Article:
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December 13, 2004


Nur al-Cubicle

Don't want to go too far afield here, but having protested the war back in front of the Federal Building in February '03, the local Gannett-owned media gave us short shrift indeed. 1500 people is big deal here in western NY, but you'd think we were a dozen wraiths. In the column on page 12 where the protest was covered the next day...all the verbiage was devoted to literally the one-dozen freepers on the other side of the street. The paper interviewed Billy-Bob but our multiethnic crowd of professionals, academics, church groups, students, activists for equality, the Rochester Raging Grannies, physicians and psychologists....nada! zero! zilch! Course the same was true for the censored march in NYC. But the carrier "Mission Accomplished" captive audience pageant, woo, live up to the minute coverage, rebroadcasts, etc. etc. etc.

The sauce for the goose is sauce for the gander...sorry Egypt. But hooray for A-J.

Martin Kramer

Well, maybe, Abu Aardvark. The top picture was a syndicated photo by Agence France-Presse (I saw it on the BBC site). You can only post it on a news site if you pay for it. Maybe Al-Arabiyya doesn't take AFP syndication. Pictures of Mubarak are free.

the aardvark

Oh, Martin - why would you want to ruin a perfectly clever bit of interpretive analysis with such a mundane fact?

Anyway, I still think I'm right about the analytical point. Al Arabiya has been pretty clear from its inception that it would be more sensitive to Arab rulers than al Jazeera (both Saleh al Qullab and Abd al Rahman al Rashed have said so in published interviews), and it seems like there's a Saudi prince (or Iyad Allawi) being interviewed on al Arabiya every other day. Free photo or no, the juxtaposition does reflect some clear choices being made about how to cover political events.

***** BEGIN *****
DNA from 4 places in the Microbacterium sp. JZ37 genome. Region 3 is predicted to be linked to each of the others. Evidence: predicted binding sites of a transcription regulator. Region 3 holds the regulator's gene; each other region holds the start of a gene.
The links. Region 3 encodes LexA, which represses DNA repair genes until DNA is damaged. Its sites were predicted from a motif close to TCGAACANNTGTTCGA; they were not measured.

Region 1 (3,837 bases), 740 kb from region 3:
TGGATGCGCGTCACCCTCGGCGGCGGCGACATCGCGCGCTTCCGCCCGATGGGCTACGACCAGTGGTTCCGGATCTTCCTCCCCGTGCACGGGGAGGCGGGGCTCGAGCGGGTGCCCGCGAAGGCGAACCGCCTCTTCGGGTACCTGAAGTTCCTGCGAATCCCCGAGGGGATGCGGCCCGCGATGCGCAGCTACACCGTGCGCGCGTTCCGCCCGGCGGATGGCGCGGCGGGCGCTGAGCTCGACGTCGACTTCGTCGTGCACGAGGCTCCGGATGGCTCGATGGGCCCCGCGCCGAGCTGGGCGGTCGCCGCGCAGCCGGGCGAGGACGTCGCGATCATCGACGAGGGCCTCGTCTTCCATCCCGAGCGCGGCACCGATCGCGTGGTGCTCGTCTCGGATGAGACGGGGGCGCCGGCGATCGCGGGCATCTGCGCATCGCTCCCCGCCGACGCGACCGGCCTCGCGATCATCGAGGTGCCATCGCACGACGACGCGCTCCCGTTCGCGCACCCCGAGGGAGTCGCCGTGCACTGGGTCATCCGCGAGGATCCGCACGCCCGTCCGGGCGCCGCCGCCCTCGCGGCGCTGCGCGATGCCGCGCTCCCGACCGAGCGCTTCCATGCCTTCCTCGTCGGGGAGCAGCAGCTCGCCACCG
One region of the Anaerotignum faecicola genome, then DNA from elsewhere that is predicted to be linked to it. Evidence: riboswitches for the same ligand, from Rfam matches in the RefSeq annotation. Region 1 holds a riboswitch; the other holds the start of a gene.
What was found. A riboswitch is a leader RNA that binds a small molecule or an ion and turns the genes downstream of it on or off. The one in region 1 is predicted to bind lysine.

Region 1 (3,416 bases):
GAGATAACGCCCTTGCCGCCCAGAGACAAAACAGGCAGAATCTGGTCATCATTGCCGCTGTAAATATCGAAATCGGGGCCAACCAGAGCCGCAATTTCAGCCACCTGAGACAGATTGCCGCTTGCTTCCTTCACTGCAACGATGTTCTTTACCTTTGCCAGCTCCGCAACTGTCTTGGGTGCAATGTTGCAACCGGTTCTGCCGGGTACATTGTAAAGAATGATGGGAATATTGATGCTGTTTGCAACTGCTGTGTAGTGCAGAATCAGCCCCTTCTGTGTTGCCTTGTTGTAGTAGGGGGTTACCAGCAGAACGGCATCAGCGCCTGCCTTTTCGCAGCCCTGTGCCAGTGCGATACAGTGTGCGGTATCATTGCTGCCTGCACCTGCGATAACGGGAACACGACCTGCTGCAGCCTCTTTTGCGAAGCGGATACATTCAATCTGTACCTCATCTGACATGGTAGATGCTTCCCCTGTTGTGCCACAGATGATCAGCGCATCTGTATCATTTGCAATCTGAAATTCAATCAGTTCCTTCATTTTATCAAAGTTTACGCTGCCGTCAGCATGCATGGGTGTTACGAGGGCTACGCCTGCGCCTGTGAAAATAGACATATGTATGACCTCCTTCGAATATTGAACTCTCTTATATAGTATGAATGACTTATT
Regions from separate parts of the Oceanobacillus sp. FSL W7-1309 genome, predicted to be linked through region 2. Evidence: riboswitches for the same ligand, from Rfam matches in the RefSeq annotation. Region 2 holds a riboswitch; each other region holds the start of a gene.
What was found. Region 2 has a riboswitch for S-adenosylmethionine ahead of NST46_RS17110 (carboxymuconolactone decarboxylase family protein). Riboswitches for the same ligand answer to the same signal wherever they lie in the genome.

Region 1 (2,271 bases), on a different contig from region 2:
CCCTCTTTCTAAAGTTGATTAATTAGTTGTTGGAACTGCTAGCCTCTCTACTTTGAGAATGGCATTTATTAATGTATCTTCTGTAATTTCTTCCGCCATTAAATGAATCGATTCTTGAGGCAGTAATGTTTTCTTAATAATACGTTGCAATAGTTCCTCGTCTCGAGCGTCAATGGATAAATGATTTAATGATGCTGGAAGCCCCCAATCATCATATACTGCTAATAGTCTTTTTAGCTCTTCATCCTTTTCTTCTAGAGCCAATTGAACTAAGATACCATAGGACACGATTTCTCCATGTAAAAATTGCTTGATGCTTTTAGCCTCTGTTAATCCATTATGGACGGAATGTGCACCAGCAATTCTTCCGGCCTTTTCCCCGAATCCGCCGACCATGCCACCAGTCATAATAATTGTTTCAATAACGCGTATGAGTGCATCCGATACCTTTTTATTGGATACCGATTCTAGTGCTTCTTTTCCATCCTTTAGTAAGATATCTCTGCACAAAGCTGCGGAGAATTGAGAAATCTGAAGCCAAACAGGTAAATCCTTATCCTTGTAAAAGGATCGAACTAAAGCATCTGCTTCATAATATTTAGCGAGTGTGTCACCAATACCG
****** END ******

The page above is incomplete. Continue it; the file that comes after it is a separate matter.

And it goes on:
I'd be interested to see the Muslim Brotherhood's take on all this. Can I beg a rough summary of this?



Well, being in Cairo right now, my view was that the al-Hura coverage fell somewhere in between the two. This makes sense, since al-Hura is a little touchy about its image here, and overt US policy (even in the face of contrary action) is in line with the terms of the protest.

As an aside, does anyone know the affiliation of Middle East Online? I was looking at its coverage yesterday, and thought it had the best picture. I just don't know how to add it to my comment post, and it doesn't fit with the theme of my blog. Anyhow, here's the link:


Any idea on the source for this website? Friends have actually posited that it might run by al-Hura because of some its graphics.


I don't think ME Online is Al-Hurra connected, I've read the site for quite some time and have found it certainly doesn't have that sort of editorial line. They seem to source a fair amount off of AFP, but also what appears to be a lot of unique material. Whether from another wire that's not as widely distributed or their own reporters I don't know. But they are good and presented info you frequently don't find elsewhere. Also note that their English and Arabic sites often have unique content separate from each other as well.

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